I just got home from having a massage and cried from the stress of the experience.
Normally, the luxury of the spa isn’t a part of my teaching salary budget. So, I was pleasantly surprised and even a little excited to receive a spaweek.com gift card on the last day of school. I logged onto their website and clicked on the button to find a convenient location.
Perfect—I called to book my appointment and spoke with Danielle. I confirmed the cost of the massage to make sure my gift card would cover it and confirmed their acceptance of gift cards.
And so, today I went in and had a lovely, relaxing massage. Relaxing, that is, until it was time to pay.
“Oh, we don’t take spaweek.com gift cards,” the woman at the front desk explains.
I tried to explain right back to her that they did indeed—I even looked it up on my phone and showed her the listing, but to no avail. I told her that she better tell spaweek.com and Danielle about this policy because I was getting some bum information.
“Well, that’s suspicious that you even thought you needed to confirm that we would take that gift card,” the woman tells me.
So, I hand over my Visa and then right there in the middle of the spa, I started to cry. I was so embarrassed! So, I end up paying for my own massage, what’s the big deal? Why were my eyes turning into broken faucets?
Besides the fact that teachers don’t make a boatload of money for discretionary spending, we also live in the land of teacher lingo. We don’t “meet with coworkers,” we “collaborate with our team.” We dialogue and discuss. We practice the seven P’s of collaboration: Pause, Paraphrase, Probe, Put ideas on the table, Presume Positive Intentions…sometimes I feel so much like a Psychologist it makes me want to Puke.
So when I leave my bubble of the education world and step outside into the summer sunlight, I may be a little naïve to think the rest of the world operates the way I do. I am trustworthy, so I trust people. I am honest, so I believe others. As a consumer, I believe the salesperson wants to help me be a satisfied customer.
So, not to sound overly dramatic (well, since you already see me sniffling in the spa reception area, let’s continue) but I think I started crying because I felt someone had taken advantage of me. I trusted the website and the person on the phone. And in return, I got accused of being suspicious? I think I started crying because I “presumed positive intentions” and someone didn’t presume the same of me. I don’t want to be the cynical, distrustful consumer. It isn’t in my nature.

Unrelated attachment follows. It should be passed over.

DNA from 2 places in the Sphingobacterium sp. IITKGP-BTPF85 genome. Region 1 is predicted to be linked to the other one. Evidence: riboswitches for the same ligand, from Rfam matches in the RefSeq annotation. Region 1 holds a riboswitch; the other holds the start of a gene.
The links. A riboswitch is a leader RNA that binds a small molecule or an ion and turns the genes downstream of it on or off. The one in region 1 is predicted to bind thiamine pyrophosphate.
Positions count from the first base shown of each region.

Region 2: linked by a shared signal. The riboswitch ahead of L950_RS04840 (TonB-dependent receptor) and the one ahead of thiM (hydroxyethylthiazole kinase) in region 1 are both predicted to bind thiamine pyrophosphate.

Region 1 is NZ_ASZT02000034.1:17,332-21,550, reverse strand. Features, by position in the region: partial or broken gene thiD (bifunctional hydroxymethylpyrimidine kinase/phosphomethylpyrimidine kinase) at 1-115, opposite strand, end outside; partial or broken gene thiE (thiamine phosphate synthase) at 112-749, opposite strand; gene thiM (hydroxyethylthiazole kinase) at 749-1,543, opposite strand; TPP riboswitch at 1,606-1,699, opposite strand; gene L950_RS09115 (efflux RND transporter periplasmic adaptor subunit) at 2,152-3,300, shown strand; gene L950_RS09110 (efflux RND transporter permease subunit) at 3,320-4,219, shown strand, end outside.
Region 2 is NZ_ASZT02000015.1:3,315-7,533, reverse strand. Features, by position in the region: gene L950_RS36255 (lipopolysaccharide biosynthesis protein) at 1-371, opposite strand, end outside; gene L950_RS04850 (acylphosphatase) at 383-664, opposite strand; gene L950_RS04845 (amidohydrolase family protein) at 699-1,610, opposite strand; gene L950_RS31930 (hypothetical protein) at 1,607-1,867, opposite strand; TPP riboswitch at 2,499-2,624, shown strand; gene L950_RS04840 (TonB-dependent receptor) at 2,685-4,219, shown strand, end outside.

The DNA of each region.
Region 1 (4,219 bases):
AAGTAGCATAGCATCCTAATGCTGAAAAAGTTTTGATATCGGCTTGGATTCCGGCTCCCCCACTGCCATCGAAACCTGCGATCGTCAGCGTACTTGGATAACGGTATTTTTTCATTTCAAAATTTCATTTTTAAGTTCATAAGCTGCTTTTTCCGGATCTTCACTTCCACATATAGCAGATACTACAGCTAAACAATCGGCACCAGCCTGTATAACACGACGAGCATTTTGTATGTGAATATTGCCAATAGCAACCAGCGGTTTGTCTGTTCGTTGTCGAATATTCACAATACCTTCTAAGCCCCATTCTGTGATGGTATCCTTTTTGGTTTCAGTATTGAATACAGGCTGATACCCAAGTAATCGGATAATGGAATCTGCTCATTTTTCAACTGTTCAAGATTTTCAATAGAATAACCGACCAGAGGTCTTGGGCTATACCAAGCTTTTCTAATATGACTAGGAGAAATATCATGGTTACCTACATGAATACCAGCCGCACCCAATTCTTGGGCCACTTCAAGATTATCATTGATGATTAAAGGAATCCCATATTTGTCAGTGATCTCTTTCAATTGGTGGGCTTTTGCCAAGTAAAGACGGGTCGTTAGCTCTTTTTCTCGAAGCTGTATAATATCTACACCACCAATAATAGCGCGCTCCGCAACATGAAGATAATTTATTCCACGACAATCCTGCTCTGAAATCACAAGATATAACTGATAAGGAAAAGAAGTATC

This is also the second time this week that I have felt like an unprepared consumer. Jack’s big present for his 16th birthday was a pool table—in stock, on sale, and ready for delivery! I called this week to figure out when it was coming since I hadn’t heard from the store and they tell me “end of July.” How can a pool table that is in stock take a month to get to my house? The store manager checks and returns my call.
“It’s the legs,” he tells me. “The table is in stock but the legs are coming from the warehouse.” OK, not to sound naïve again, but why would you have a pool table in stock without legs? Is there a big market for legless pool tables? I suggest possibly they could mail the legs instead of waiting for the truck delivery. Heck, where is the warehouse? Can I go pick up the legs? Clearly, the store manager has never lived at home with a teenager. He seems in no hurry to think outside the box and help figure out a creative solution. What I see as “thinking outside the box,” he sees as “batty, crazy lady.”
Again, I want to assume that the store manager cares about me and wants me to be a satisfied customer. But I’m feeling a little jaded. Because it seems as if now that he has his money, the month-long delay in delivery is no longer his concern.
Before the end of school, teachers reviewed the results of our annual teacher survey. There was some frustration that parents are allowed to leave anonymous comments that are sometimes downright mean and hurtful. We are told that we need to give parents an opportunity to express their level of satisfaction. “We’re in the business of customer service,” my assistant principal explained. Yet, my experiences this week make me wonder what customer service means anymore.
Just when I’ve decided to adopt the new motto “Buyer Beware” and become a distrustful, cynical person, the phone rings. It is the woman from the spa. She’s calling to tell me she is sorry, and her plan for how to fix the situation. So what do I do? I burst into tears again. This time, because her kindness and concern restores my faith in humanity. It also makes me wonder if I should go back to the pool table store and start to sob. If being an honest, authentic person doesn’t get me what I want, maybe I’ll have more luck as a blubbering crybaby.
P.S. Out of curiosity, I googled 7 P’s of collaboration and I found out the U.S. State Department uses them as well. Diplomacy in action! http://www.state.gov/m/a/os/43984.htm